Leo completed Foundations, Practices, Competence studies in 2010 at the California Association of Addiction Resources (CAARR). He also attended Braining Institute where he received his Registered Addiction Specialist (RAS) credential in 2012.
In his own words on why he took this career path:
I’m sharing a short story to give honor and glory to my Savior, Jesus Christ.
I’m recovering from childhood verbal and physical abuse which led me to be a long-time drug and alcohol abuser. My way of dealing with anger issues was using violence and staying high to numb my shame that I carried from my past. I got tired of going in and out of jail and finally lost my self-control to my addiction because I put it first, before my wife and two kids, almost sending me to prison for “great bodily harm to an individual”. As a result, my wife, understandably, wanted a divorce. By then I had a 12-year heroin and cocaine addiction that was taking my life.
My turning point was in March 1993 when I asked Jesus to help me out of my addiction and He did. The very next day I was delivered completely - no withdrawals whatsoever, which showed me Jesus was real and is why I’m a Christian today.
Today I am grateful to be working at Freedom Through Education with CDCR clients coming out of prison. Many struggle with addiction, others with shame and guilt from their past, and some clients grew up in dysfunctional homes that led to a lifetime of crime. I am privileged to see the men learn social skills, deal with self-control, reconnect with family and learn responsibilities (and more). I am blessed to fit in with this team at FTE so well.
Remember that banquet we had to raise funds for the new beds at our Freedom House USA Apartments? Here's a photo story of the event.
A year ago, KLOVE radio interviewed our founder, Dr. Bill Lane, for National Reentry Week. Bill explained what the problem our culture faces with men coming out of prison and what we do to combat that problem. It's a great listen if you click on the link to the audio at the bottom of page.
As the Director of Freedom House USA, Jason oversees the day to day operation for each living environment. He conducts the initial intake of the clients into their living arrangement, approves all residents for the Transitional Living Homes, submits all discharge paperwork, develops transition plans for all residents, facilitates groups and one-on-one sessions and carries a caseload of 18 men.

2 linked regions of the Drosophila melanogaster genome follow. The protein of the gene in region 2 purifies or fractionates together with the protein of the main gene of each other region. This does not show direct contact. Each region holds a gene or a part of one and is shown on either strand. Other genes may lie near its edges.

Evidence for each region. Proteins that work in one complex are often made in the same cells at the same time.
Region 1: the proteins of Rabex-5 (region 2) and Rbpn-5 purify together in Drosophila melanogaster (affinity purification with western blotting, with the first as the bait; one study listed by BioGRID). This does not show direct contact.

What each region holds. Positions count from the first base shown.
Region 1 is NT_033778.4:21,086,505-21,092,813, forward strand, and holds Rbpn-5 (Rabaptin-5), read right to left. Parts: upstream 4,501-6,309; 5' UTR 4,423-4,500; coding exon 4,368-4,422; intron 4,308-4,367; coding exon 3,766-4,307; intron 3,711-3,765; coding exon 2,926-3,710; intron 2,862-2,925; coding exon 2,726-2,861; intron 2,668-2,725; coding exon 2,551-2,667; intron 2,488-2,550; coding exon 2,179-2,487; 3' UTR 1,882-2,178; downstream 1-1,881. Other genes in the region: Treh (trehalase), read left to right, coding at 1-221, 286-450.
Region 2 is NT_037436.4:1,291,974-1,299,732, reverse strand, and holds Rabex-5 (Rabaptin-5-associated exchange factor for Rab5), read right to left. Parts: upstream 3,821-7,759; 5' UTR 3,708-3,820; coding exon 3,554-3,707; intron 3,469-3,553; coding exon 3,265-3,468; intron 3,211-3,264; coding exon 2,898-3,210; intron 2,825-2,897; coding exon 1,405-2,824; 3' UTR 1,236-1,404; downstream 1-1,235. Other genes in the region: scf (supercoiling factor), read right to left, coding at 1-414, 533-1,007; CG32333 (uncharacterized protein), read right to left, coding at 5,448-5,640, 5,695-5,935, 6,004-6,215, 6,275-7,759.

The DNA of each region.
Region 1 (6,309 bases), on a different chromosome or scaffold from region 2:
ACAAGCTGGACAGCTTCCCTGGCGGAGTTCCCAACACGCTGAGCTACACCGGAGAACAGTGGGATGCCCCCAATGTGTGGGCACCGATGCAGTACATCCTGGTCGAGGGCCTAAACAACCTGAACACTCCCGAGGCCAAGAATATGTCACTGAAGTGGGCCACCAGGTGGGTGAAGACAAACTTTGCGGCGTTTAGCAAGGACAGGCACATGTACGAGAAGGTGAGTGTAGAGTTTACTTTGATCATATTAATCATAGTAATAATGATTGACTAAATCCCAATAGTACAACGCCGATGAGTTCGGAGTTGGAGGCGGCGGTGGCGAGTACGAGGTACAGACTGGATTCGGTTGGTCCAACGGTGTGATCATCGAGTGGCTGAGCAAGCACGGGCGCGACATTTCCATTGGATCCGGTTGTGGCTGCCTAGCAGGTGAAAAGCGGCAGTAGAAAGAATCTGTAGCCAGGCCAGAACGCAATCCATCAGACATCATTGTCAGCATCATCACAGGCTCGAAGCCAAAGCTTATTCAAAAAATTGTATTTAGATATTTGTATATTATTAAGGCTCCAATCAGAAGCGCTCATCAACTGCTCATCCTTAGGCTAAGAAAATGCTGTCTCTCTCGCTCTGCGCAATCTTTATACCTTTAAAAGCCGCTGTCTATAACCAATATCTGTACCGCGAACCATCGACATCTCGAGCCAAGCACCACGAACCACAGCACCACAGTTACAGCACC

Born in 1955 and adopted to first generation Americans, Jonathan Todd Gottlieb, AKA “Jason”, was in trouble very early in life. Placed as a ward of the court at age 13, he was a constant resident of juvenile facilities, boy’s homes, ranches and the California Youth Authority. In 1980, he participated in the taking of a human life as an associate shot a man at his own home. Faced with the death penalty he pled nolo contendre and was sentenced to 17 years to life in state prison. As an indeterminately sentenced prisoner, Mr. Gottlieb worked hard to change himself and secure his parole and thus his liberty to become a constructive and positive citizen. After serving 25 years, 5 months and eight days he was paroled to southern California. His parole term was for five (5) years of which he did every single day successfully cooperating until an honorable discharge was given September 3, 2010. His Central file is now collecting dust in archives in Sacramento.
As a formerly incarcerated person, one of Gottlieb’s strengths is being able to recognize and dialogue with the many who are struggling with identity and coping with decision-making. Mr. Gottlieb, who has been clean and sober since 1987, thirty-one years to date, has the motivation and credibility to assist in the lives of at-risk individuals and people suffering from the disease of addiction along with the cycle of incarceration. As part of his journey to freedom, the Board of Paroles granted Mr. Gottlieb parole four (4) consecutive times, at the time the only such case in California correctional history. Governor Schwarzenegger ultimately affirmed the fourth parole decision on July 26, 2005. Mr. Gottlieb’s wealth of experience in the correctional system enables him to communicate a unique perspective of the road from incarceration to rehabilitation.
Mr. Gottlieb is now employed at Freedom Through Education as a Director of all Freedom House USA properties. Along with this he provides clinical work as he facilitates curriculum on such topics as Male Accountability, The Male Role Belief System, Re-entry and Socialization, Life Skills, Addictions and Violence Prevention. The many participants who attend his presentational sessions view these sessions as a vehicle to attaining an insight into who they are, where they are and where they dream to go. Having committed himself to the goal of attaining maturity and self-empowerment following entry into the California prison system at age 24, Mr. Gottlieb demonstrates that the incarcerated can make meaningful and lasting changes. An individual’s focus on goal setting and having a no-compromise attitude concerning integrity lends credence to sobriety, educational achievements and liberties of the mind. Attaining the wherewithal to be able to discuss and confront one’s own checkered past in a humble and accepting way toward contrition and amends making follows a time-tested path of forgiveness and enlightenment. “Change is possible” is Mr. Gottlieb’s message of hope. Jason Gottlieb now resides out in the community of Elk Grove, California with his wife Denise.